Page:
Rampant sexism and misogyny have been powerful elements in the unfolding picture of a tarnished film industry, as allegations against Weinstein and other stars continue to grow. That this scandal and the music college scandals have chiefly involved female victims, in contrast to football clubs’ mainly male victims, might appear to undermine their commonalities. However, they have actually shared much in terms of sexual attitudes and ethos. These have also increased the risks of abuse and silencing.

Research with male survivors (see for example Lisak, 1995, Nelson, 2016) reveals that their perpetrators often displayed similar traditional, aggressive ‘macho’ attitudes and beliefs to the abusers of women. They promoted these values to victims, belittled them as weak and less than “real men”; and silenced them through fear of humiliation by other men if they spoke out: most of all in traditionalist male environments, such as professional football.

What needs to change?

While none of the three professions discussed can avoid a competitive element to their work, nor can they enable substantially more young people to reach top positions, their experience and vulnerability suggests an urgent need to make some significant changes. These would recognise the special difficulties inherent in ‘dream of success professions’ about speaking out, and in challenging powerful individual mentors. Do changes need to be enforced, rather than voluntary?

Amongst possibilities which require consideration are

  • Collaborative discussion, heart-searching and joint planning for improvement among such professions, through mutual recognition of the common factors which make them dangerous.
  • Creation of a caring and protective environment for all young people in each institution or club, where child protection, bystander education and an ethos which challenges sexist attitudes and behaviour is taken seriously in the training and career development of all staff. This will include safe practice in one-to-one teaching and mentoring.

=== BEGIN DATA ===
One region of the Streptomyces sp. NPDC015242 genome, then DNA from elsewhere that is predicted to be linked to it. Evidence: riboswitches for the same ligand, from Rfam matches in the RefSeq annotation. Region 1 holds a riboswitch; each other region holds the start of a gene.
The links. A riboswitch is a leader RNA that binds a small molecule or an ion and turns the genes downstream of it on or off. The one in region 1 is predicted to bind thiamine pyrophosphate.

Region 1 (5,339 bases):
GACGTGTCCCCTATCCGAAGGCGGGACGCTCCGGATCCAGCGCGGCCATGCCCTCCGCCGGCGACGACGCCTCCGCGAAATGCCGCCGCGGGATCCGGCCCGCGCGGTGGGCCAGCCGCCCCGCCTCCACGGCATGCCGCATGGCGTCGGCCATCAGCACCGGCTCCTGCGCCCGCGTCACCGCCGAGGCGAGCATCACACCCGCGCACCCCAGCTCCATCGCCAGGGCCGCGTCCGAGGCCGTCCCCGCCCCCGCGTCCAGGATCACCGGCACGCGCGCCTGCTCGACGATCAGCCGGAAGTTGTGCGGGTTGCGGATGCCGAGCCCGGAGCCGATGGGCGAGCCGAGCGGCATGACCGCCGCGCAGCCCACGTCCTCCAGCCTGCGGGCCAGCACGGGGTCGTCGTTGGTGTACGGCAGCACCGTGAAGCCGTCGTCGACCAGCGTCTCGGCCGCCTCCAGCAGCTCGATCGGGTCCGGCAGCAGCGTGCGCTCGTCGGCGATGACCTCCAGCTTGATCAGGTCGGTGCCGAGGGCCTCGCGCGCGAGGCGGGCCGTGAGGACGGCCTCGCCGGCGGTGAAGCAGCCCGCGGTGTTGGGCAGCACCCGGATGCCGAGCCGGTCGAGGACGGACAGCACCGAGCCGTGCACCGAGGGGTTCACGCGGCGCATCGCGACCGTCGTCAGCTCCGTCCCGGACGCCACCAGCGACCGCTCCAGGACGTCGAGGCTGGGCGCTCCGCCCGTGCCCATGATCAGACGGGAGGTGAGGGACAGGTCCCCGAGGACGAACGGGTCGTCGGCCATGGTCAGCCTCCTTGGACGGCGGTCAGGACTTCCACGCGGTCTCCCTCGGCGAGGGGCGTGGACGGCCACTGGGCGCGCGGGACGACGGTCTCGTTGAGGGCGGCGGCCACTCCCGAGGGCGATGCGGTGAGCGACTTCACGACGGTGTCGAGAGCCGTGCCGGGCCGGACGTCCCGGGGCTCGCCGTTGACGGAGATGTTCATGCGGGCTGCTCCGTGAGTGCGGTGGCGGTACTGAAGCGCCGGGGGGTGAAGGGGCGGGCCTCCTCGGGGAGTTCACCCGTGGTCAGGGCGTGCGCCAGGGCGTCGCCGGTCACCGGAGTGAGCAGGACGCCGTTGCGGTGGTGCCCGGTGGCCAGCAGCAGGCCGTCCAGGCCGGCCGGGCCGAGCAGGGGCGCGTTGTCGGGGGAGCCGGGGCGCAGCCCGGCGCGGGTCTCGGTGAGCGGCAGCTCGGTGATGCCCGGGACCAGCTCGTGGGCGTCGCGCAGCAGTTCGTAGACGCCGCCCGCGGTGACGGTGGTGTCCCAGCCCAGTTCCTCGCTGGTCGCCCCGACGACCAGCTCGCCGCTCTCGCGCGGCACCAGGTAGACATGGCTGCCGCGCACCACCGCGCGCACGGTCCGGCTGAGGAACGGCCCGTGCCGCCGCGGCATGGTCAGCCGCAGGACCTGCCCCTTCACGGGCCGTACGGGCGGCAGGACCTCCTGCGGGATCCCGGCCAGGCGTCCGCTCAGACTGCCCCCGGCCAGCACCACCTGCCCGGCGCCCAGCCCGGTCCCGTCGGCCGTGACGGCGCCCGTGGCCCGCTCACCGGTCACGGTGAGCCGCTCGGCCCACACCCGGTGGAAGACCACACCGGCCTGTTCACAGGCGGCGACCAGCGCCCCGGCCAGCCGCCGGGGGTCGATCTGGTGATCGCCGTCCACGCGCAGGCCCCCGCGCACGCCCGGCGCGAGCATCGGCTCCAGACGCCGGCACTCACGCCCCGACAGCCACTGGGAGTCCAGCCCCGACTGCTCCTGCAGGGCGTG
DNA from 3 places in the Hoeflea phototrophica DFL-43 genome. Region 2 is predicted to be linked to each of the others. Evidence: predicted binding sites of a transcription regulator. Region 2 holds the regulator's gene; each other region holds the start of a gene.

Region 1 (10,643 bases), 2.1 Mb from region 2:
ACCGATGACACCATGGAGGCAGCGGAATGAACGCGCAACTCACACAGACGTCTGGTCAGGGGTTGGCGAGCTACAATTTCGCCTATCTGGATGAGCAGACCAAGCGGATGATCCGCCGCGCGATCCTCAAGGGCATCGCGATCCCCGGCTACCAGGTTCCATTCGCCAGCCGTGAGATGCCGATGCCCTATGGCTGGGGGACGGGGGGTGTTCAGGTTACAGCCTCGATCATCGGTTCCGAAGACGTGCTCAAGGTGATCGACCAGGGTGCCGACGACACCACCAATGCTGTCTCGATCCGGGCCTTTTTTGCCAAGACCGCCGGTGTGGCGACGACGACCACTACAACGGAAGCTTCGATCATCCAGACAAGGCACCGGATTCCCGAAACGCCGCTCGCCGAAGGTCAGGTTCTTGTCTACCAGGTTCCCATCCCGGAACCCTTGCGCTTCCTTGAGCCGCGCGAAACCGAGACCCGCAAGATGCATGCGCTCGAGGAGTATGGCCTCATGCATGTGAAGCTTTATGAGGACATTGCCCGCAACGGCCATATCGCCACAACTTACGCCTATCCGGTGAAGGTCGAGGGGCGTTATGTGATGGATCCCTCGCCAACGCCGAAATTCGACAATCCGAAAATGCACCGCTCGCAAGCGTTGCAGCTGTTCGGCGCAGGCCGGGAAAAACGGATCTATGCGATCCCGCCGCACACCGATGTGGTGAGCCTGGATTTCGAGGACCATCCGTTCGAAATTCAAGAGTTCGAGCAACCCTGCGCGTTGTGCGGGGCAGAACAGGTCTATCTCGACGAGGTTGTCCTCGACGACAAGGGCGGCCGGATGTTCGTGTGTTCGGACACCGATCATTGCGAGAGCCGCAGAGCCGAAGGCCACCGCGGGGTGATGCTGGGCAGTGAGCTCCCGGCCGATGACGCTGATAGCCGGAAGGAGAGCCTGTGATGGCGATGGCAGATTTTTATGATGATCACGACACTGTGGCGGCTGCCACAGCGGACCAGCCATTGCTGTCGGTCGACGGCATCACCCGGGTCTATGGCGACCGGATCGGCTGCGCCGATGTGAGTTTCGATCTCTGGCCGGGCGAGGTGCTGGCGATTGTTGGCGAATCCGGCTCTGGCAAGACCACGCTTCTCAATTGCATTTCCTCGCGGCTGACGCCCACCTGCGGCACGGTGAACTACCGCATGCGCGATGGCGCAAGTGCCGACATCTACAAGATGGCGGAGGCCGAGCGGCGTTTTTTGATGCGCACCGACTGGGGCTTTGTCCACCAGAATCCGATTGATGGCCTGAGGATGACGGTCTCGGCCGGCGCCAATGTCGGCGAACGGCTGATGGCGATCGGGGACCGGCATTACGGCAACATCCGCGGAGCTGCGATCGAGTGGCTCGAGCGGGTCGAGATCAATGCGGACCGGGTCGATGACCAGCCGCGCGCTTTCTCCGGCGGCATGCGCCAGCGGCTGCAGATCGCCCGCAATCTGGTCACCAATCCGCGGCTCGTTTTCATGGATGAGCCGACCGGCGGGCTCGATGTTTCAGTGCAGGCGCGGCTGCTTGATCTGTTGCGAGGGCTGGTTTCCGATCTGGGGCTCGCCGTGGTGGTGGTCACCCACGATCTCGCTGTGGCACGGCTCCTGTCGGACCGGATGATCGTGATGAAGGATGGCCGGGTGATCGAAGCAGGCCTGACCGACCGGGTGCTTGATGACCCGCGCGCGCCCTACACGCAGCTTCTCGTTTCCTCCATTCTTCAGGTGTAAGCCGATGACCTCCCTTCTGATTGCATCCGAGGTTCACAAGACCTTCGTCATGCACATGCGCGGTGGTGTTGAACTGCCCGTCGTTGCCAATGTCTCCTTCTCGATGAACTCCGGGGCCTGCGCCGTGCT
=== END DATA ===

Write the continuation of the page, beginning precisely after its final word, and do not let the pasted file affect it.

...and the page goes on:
• The provision of genuinely confidential and protected whistleblowing arrangements for staff and volunteers who witness abuse and ill-treatment, along with mandatory reporting for the most senior levels of staff and administrators.
  • The provision of genuinely confidential and protected means of reporting abuse and ill-treatment for all children and young people, which is clearly re-advertised to them and their parents at all stages of their training.


https://www.city.ac.uk/people/academics/ian-pace; https://ianpace.wordpress.com/: Both contain many examples of his writings against abuse in music, including cases of convicted abusers in these settings.

Lisak, D. (1995) ‘Integrating a critique of gender in the treatment of male survivors of childhood abuse’, Psychotherapy: Theory, Research, Practice, Training, 32(2), 258-269.

Nelson, S. (2016) Tackling Child Sexual Abuse: Radical approaches to prevention, protection and support, Bristol: Policy Press: especially chs. 8&9.

Tuesday, 10 October 2017

Supporting children and families in early childhood: When does community action let the Government off the hook?

CRFR Associate Researcher, Dr Kate McAlpine works in Tanzania at the intersection between good governance, technology and children’s rights. In this post she reflects on the key findings from a qualitative study that evaluated the impacts of Children in Crossfire’s[i] programme of integrated child development interventions for children in the early years.

In Tanzania too many people live hand to mouth, as deep and shallow poverty exist side by side. The prevailing belief is that children unite a family, but that they should defer to adults. Until recently young children have been considered by the Government to be the responsibility of the family and not a group that warrants any services beyond health care. 

The main concern of the programme we evaluated was to mitigate the effects of poverty on children’s developmental outcomes, and to do so by increasing young children’s access to early years education. The programme did this by equipping community volunteers to run community based early years centres; and establishing micro-finance funds for women to help finance the centres.

Using a narrative approach that sought out people’s stories; we inquired about parents’ and early years educators’ internal capacities to protect and nurture children. We also investigated the attitudes and behaviours of the Local Government Authorities with regards to investing in services for young children; and sought out changes in familial and community relationships. The interviews were coded and analysed using the classic grounded theory method. 

We discovered that individuals who have been touched by the programme are now ready to parent. But, punitive parenting continues to be prevalent in the communities. Parents and local leaders who were interviewed believe that the early years educators are “true teachers” even though they have learnt on the job. Parents hear that the early years services are good; their children want to attend; and then parents see their child thrive.